Because symptoms are less prevalent on plants with a strong root system, there are several cultural practices superintendents can undertake to minimize damage caused by Pythium root dysfunction. Root enhancement techniques – specifically aerification, nutrition supplements, verticutting and reduced irrigation – are helpful in counteracting symptoms of the disease.

Irrigation management is also extremely important. Clay and compacted soils are more likely to harbor Pythium root dysfunction because of reduced drainage.

It is less difficult and less expensive to prevent Pythium root dysfunction than it is to try to cure it. Fungicides such as pyraclostrobin and triticonazole are two of the most effective at preventing the disease.

Dr. Lane Tredway, turfgrass pathologist at North Carolina State University, is one of the foremost experts on Pythium root dysfunction. To learn more about his research and information on NC State’s Center for Turfgrass Environmental Research & Education, visit

Brown Ring Patch
Formerly known as waitea patch, brown ring patch has been reported sporadically throughout the Midwest and is a mounting problem in Southern California. Occurring primarily on greens with high annual bluegrass (poa annua) populations, the disease is prevalent in warm and moist conditions.

Initial symptoms of brown ring patch are thin, yellow, concentric rings several inches in diameter that turn brown under hot or wet conditions. Once established, brown ring patch can quickly damage turfgrass. Temperature plays a significant role in regards to whether or not brown ring patch occurs. The disease does not spread in hot or cold conditions, but rather during times of mild (mid-60s to low-80s F) temperature.

Cultural control options of aerification and higher mowing heights are sometimes used to combat brown ring patch. Alternating among several fungicides – pyraclostrobin, propiconazole and triticonazole – has been an effective treatment.

Dr. Frank Wong, assistant plant pathologist at the University of California-Riverside, is considered one of the top brown ring patch researchers. For more information, visit UC Riverside’s Department of Plant Pathology and Microbiology at

Rapid Blight
Rapid blight occurs in the fall and winter, affecting several annual winter grasses used to overseed Bermudagrass. Affected species include ryegrass, annual bluegrass and poa trivialis. It is primarily seen in the Southwest, including Nevada, Arizona and Southern California, as well as on coastal areas in the Southeast and Northeast. Perennial grasses are not affected by rapid blight.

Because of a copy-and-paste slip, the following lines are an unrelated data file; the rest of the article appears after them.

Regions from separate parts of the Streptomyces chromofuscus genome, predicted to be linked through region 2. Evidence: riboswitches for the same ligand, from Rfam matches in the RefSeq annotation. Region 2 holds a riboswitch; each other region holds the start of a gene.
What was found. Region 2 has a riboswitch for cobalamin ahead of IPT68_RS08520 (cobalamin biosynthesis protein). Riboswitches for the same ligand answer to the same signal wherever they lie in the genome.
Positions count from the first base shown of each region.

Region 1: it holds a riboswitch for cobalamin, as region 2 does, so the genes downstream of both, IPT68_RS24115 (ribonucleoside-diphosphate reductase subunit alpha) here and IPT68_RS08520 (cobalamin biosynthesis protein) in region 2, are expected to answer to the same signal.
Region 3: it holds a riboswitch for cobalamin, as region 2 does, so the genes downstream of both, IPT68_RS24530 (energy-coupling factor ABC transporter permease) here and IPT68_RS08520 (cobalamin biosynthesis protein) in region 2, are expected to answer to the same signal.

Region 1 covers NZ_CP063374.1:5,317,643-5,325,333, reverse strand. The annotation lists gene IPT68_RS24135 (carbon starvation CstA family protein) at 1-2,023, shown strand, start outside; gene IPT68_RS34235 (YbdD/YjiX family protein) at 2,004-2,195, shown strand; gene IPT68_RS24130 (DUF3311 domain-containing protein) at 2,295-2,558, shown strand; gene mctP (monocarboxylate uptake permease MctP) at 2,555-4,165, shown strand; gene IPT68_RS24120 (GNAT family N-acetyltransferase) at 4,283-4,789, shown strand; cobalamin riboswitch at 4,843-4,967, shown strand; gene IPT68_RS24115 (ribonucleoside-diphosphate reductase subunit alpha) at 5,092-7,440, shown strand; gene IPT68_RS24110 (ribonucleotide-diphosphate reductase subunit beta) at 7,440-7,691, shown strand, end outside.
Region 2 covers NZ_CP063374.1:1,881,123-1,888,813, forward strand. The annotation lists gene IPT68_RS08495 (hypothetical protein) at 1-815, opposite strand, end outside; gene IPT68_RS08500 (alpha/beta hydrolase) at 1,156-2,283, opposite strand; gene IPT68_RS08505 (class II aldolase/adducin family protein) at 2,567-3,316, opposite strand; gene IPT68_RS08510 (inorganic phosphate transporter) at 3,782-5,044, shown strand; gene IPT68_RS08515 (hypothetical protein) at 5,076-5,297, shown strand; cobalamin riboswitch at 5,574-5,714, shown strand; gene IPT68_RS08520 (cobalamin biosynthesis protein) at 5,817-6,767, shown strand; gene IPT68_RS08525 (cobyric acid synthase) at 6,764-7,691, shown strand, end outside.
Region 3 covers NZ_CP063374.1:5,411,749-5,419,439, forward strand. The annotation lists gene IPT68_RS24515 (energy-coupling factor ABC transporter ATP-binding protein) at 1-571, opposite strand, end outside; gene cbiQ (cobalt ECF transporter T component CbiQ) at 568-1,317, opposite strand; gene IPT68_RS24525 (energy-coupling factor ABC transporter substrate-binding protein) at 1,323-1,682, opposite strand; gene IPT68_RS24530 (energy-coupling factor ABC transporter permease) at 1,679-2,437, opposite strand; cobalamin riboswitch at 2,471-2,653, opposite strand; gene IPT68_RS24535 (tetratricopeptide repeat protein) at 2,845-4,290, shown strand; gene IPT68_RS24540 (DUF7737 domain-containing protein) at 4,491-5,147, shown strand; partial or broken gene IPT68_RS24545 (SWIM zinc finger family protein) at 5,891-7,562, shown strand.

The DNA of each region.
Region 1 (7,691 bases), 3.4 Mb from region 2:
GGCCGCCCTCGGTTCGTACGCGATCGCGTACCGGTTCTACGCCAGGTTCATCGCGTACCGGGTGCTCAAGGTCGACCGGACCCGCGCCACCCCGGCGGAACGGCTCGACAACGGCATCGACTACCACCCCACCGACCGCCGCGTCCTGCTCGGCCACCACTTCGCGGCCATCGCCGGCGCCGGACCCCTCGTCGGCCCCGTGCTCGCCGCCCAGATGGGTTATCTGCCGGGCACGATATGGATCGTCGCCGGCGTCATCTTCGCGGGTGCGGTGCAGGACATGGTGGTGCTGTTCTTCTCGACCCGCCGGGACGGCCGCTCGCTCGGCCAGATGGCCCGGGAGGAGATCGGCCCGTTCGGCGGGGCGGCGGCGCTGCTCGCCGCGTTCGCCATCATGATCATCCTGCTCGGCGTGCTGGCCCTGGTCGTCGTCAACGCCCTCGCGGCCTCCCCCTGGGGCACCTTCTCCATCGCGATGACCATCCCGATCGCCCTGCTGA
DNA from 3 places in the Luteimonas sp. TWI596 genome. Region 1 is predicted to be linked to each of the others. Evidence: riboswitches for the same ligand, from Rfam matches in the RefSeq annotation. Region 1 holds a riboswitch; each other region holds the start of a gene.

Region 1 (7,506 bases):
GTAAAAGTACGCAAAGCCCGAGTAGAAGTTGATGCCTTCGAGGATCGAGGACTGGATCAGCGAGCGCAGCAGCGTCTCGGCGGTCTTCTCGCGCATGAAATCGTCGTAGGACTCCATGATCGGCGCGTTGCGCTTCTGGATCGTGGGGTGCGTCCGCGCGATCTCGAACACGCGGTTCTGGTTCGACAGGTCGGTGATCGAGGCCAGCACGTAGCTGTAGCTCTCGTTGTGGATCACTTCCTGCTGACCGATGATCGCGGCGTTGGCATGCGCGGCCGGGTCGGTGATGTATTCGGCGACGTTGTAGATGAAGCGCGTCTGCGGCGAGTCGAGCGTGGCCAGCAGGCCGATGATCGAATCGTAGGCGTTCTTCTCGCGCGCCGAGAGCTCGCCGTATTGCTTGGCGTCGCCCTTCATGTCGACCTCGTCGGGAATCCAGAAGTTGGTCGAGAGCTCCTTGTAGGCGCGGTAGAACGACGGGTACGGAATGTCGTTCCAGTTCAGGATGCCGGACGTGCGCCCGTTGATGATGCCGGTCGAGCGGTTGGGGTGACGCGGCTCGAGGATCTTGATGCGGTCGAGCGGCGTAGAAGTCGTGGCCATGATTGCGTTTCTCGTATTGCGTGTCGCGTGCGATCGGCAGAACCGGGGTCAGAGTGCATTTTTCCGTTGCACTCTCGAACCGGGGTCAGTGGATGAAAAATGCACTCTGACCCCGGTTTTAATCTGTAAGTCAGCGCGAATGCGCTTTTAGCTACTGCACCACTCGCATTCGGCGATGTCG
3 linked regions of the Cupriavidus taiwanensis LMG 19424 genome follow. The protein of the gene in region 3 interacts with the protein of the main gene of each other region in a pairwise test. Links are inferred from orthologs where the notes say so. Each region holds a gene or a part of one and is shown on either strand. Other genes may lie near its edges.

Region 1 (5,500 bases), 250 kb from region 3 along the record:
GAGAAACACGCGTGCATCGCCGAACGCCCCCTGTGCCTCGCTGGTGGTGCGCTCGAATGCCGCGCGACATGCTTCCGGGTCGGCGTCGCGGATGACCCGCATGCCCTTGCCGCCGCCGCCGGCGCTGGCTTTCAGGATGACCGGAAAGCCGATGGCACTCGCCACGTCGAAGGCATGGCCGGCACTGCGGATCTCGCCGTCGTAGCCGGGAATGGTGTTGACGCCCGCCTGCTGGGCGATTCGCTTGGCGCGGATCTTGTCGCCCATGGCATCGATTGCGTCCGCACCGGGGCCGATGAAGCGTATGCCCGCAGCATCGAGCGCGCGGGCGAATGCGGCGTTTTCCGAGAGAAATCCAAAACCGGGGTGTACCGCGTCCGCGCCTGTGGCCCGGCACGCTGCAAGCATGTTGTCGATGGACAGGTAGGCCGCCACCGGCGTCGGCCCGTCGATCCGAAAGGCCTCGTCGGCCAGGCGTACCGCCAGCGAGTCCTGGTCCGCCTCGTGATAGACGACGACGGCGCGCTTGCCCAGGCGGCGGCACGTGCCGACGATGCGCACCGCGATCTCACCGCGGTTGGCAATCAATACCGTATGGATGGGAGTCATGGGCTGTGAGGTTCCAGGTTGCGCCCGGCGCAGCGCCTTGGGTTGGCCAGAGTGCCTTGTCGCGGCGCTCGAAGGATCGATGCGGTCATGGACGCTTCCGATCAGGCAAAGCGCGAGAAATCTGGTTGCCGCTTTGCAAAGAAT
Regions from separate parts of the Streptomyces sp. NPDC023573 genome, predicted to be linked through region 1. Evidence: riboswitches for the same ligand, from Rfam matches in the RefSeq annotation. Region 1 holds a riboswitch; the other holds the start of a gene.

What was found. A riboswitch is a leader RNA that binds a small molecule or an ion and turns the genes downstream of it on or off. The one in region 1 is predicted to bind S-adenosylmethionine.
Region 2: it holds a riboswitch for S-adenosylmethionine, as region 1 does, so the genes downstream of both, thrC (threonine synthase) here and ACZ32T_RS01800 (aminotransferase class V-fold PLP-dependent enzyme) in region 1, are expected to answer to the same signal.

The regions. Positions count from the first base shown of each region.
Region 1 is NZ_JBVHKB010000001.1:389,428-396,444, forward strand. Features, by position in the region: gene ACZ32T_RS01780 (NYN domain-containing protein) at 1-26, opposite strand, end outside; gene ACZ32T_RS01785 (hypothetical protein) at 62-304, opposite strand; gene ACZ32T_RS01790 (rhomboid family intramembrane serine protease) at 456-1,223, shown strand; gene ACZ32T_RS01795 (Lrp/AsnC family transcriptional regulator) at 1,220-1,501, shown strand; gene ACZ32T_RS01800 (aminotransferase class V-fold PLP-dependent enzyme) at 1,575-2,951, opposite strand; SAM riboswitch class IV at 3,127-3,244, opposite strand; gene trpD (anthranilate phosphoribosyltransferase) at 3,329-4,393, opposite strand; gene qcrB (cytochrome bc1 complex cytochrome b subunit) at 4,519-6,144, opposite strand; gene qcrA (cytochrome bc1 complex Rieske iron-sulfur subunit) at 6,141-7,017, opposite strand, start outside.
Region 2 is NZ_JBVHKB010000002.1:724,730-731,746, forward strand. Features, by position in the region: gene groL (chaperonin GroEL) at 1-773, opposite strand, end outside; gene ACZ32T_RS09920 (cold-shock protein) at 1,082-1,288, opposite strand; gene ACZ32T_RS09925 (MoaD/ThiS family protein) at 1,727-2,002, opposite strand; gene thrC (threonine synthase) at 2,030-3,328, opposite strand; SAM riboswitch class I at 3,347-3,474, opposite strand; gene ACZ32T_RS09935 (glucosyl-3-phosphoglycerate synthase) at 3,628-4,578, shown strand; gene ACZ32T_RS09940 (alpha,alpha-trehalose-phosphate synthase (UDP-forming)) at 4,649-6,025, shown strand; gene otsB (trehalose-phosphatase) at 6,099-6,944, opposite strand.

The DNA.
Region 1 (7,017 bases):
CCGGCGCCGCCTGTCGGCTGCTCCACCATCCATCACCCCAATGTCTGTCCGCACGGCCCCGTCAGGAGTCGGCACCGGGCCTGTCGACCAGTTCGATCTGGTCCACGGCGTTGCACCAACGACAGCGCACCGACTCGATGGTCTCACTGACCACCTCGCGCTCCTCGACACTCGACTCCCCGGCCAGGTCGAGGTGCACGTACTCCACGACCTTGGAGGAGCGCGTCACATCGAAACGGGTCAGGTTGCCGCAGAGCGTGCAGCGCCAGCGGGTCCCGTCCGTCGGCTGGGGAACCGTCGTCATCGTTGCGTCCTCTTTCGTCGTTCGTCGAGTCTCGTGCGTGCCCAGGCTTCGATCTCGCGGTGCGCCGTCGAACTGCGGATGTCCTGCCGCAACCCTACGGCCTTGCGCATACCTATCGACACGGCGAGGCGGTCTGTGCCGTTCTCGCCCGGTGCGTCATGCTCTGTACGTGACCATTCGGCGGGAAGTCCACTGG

The disease is associated with a marine organism and cases of rapid blight rise significantly in areas where superintendents use reclaimed water or water with high salinity for irrigation. The disease can occur on any area that has been overseeded, but is usually treated only on putting greens.

Dr. Mary Olsen, plant pathology specialist for the University of Arizona-Tucson, has confirmed that rapid blight is caused by an obscure microorganism that prior to its discovery in turf was known to infect in marine plants such as seagrass, diatoms and algae.

Rapid blight shows itself as water-soaked, slightly sunken and darker looking turf. It turns yellow and dies in patches.

The primary cultural control option is to use better quality irrigation water, avoiding reclaimed water, if possible. Pyraclostrobin provides the most effective preventative control, with mancozeb as a less effective alternative.

Olsen is a leading rapid blight researcher. The University of Arizona’s Division of Plant Pathology and Microbiology is available on the Web at

Prevention, Education Key
To avoid being caught off guard by new diseases, it is important to stay educated on new diseases, be consistent with preventative tactics and devote time to detection efforts.

Part of being proactive is keeping up with the latest research and information about turfgrass disease. Superintendents who collect and absorb background information are better prepared when they encounter a problem – they know what they are dealing with and who can help them.

Some superintendents are quick to write off an undiagnosed problem as being untreatable by a particular fungicide they have already applied, so they simply retreat with a different product. Instead, they should take a turf sample and send it in to a diagnostics lab.